There are several different types of injury compensation available, and some people may be eligible for further damages if their accident covers various claims.
This situation recently arose in a case that went before the NSW Supreme Court, with a man pursuing both car accident compensation and medical negligence damages due to injuries following a crash.
He won $350,000 plus costs when another car reversed onto the road and collided with his vehicle. The incident resulted in him suffering injuries to his neck, as well as right arm, shoulder and foot.
However, the man developed an injury to his left leg 18 months later, which doctors believed was due to him favouring this leg while the right one was recovering.
The man alleged he was misdiagnosed as having deep vein thrombosis, and the resulting treatment led to massive internal bleeding that required fasciotomy surgery. It later transpired the original injury was merely a muscle tear in the left calf.
In a motion for summary dismissal, the defendants’ lawyers attempted to have the medical negligence claim thrown out by arguing that damages had already been settled for the man’s injuries in the previous compensation case.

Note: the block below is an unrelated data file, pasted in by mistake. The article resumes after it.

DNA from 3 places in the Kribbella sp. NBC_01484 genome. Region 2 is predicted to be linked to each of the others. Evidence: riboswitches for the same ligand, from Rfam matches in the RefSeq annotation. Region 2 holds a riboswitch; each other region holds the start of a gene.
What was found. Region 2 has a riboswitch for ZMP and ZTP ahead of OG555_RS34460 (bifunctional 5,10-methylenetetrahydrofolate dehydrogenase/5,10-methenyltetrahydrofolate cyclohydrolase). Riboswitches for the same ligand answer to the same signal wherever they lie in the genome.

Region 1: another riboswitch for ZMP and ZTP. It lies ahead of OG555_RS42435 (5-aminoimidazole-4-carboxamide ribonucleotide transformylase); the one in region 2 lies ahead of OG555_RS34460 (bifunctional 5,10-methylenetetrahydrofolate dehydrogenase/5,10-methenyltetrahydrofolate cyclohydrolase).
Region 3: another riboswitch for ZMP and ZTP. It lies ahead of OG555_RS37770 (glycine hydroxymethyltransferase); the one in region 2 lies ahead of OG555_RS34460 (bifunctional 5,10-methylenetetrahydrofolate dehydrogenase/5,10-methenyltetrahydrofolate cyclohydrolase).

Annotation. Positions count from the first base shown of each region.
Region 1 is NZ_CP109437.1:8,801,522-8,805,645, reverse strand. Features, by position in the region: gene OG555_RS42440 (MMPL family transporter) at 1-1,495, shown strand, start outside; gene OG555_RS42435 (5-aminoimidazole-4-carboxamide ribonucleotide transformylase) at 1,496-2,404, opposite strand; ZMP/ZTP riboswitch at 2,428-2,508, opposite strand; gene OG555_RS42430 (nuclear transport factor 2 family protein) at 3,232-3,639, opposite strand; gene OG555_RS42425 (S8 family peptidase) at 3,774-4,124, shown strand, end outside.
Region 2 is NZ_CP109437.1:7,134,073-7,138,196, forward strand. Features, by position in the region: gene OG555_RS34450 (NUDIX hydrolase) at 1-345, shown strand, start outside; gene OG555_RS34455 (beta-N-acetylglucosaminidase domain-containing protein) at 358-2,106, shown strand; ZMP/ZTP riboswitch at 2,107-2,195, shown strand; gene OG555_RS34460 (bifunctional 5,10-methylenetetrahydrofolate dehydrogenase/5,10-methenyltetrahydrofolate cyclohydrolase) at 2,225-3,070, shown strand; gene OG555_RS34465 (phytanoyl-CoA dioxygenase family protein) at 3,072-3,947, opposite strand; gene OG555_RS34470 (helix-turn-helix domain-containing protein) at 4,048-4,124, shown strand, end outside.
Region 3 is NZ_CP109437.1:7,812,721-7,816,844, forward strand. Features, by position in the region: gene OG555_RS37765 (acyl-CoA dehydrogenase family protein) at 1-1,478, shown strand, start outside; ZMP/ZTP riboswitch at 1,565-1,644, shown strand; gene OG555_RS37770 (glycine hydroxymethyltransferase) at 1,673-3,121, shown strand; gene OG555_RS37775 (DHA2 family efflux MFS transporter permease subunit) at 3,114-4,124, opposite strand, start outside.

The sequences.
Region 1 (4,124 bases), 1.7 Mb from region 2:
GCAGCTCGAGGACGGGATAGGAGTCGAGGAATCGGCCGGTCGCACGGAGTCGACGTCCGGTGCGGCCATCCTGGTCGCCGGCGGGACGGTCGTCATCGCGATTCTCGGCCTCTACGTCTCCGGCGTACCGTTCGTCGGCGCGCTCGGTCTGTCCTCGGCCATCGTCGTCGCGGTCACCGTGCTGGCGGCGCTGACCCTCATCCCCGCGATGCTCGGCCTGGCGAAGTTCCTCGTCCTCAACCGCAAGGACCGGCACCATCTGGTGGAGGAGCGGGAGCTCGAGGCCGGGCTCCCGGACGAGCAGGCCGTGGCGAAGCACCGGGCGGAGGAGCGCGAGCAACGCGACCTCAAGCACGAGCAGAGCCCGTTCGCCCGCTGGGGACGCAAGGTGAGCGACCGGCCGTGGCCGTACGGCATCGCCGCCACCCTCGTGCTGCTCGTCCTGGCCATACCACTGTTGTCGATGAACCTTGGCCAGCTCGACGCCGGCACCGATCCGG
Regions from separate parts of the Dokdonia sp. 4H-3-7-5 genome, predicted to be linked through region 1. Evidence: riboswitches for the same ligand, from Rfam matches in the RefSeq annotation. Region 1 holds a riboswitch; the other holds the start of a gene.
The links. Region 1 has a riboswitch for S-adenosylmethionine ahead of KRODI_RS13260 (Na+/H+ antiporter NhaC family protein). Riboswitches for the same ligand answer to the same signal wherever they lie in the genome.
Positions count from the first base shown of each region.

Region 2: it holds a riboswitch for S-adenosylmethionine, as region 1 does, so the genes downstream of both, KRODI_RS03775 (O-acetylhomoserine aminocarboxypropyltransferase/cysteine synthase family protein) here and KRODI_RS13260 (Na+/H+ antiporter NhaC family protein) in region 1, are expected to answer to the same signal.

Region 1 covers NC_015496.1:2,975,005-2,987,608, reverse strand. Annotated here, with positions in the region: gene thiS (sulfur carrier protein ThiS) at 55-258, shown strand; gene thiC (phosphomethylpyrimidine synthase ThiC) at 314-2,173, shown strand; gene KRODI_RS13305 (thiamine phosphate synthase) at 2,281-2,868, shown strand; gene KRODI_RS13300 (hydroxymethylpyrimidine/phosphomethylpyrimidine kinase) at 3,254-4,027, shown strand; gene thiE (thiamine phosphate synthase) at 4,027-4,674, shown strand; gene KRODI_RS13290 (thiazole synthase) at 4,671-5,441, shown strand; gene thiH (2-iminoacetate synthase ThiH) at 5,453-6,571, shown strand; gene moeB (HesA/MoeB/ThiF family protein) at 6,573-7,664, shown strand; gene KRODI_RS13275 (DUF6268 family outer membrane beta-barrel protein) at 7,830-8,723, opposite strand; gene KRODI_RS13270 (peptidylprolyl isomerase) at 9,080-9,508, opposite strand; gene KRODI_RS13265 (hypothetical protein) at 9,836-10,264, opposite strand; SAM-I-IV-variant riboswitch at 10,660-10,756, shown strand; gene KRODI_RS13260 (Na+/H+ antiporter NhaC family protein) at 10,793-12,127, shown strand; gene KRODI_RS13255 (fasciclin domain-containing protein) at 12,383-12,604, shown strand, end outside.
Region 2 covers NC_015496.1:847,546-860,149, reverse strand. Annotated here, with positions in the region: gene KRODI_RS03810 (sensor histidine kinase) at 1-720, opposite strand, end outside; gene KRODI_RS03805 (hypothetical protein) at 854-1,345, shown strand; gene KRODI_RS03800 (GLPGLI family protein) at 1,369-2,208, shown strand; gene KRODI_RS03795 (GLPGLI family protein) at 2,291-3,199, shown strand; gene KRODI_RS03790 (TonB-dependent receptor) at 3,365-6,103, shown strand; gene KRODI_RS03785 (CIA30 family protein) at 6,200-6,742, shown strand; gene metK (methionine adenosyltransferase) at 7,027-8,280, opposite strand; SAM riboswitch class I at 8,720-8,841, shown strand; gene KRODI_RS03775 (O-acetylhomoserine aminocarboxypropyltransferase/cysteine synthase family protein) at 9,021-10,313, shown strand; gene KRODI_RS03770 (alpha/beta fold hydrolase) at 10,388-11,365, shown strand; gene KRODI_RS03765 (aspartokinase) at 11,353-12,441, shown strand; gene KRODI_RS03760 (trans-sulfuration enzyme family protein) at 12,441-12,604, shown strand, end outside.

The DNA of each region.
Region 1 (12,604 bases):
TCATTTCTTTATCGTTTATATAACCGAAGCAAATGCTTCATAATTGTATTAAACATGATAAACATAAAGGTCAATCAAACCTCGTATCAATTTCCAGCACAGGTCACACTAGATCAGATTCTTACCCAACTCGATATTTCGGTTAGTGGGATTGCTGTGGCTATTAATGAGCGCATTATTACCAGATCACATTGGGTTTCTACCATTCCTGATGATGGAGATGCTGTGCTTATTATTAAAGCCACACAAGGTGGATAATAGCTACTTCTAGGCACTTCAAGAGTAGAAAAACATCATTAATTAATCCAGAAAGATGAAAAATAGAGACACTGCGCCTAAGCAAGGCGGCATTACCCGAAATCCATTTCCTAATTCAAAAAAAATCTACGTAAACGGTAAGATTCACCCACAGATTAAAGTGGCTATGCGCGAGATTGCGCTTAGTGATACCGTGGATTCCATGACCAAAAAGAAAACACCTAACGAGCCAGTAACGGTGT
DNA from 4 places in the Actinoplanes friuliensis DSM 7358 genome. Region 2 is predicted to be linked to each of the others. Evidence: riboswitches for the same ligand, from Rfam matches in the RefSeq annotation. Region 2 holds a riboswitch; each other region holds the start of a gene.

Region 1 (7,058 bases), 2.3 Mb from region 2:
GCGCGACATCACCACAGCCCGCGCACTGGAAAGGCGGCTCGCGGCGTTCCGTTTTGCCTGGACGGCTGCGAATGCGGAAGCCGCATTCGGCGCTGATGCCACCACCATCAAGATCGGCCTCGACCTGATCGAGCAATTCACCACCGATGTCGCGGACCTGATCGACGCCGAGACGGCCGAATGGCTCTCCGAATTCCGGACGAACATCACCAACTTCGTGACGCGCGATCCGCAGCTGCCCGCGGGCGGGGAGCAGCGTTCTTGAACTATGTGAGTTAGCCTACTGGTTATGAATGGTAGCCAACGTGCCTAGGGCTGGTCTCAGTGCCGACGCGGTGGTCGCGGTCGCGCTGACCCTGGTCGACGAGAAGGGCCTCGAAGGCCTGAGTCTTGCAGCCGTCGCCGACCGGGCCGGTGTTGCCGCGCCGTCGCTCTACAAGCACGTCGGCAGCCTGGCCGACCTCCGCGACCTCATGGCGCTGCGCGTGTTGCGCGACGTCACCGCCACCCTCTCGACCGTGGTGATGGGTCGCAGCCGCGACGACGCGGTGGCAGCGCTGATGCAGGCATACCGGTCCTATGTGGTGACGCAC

The judge was therefore asked to rule whether the man could legitimately claim for left leg injuries in the medical negligence claim.
Supreme Court ruling
The defendants’ claim hinged on the fact that one of the original defendants in the car accident compensation trial was the Health Administration Corporation (HAC). In the current proceedings, the man was claiming against the South Western Sydney Health District (SWSHD).
According to the defendants, both organisations are agents of the crown, meaning the ruling in favour of the plaintiff in the first case should prevent him from claiming damages for the same injuries in the current case.
The plaintiff’s lawyer disputed this point, noting that HAC is governed by the Health Administration Act 1982, which stipulates that statutory bodies represent the crown. However, the SWSHD instead follows the Health Services Act 1997 and is not classified as a crown body.
Justice Peter Hidden sided with the plaintiff, meaning the man will be allowed to pursue his medical negligence claim against the defendants, although the date for a new trial has not been set.
Nevertheless, this case highlights the complexities that can surround injury compensation cases. If you are considering pursuing damages for accidents you’ve suffered, please contact Gerard Malouf & Partners today.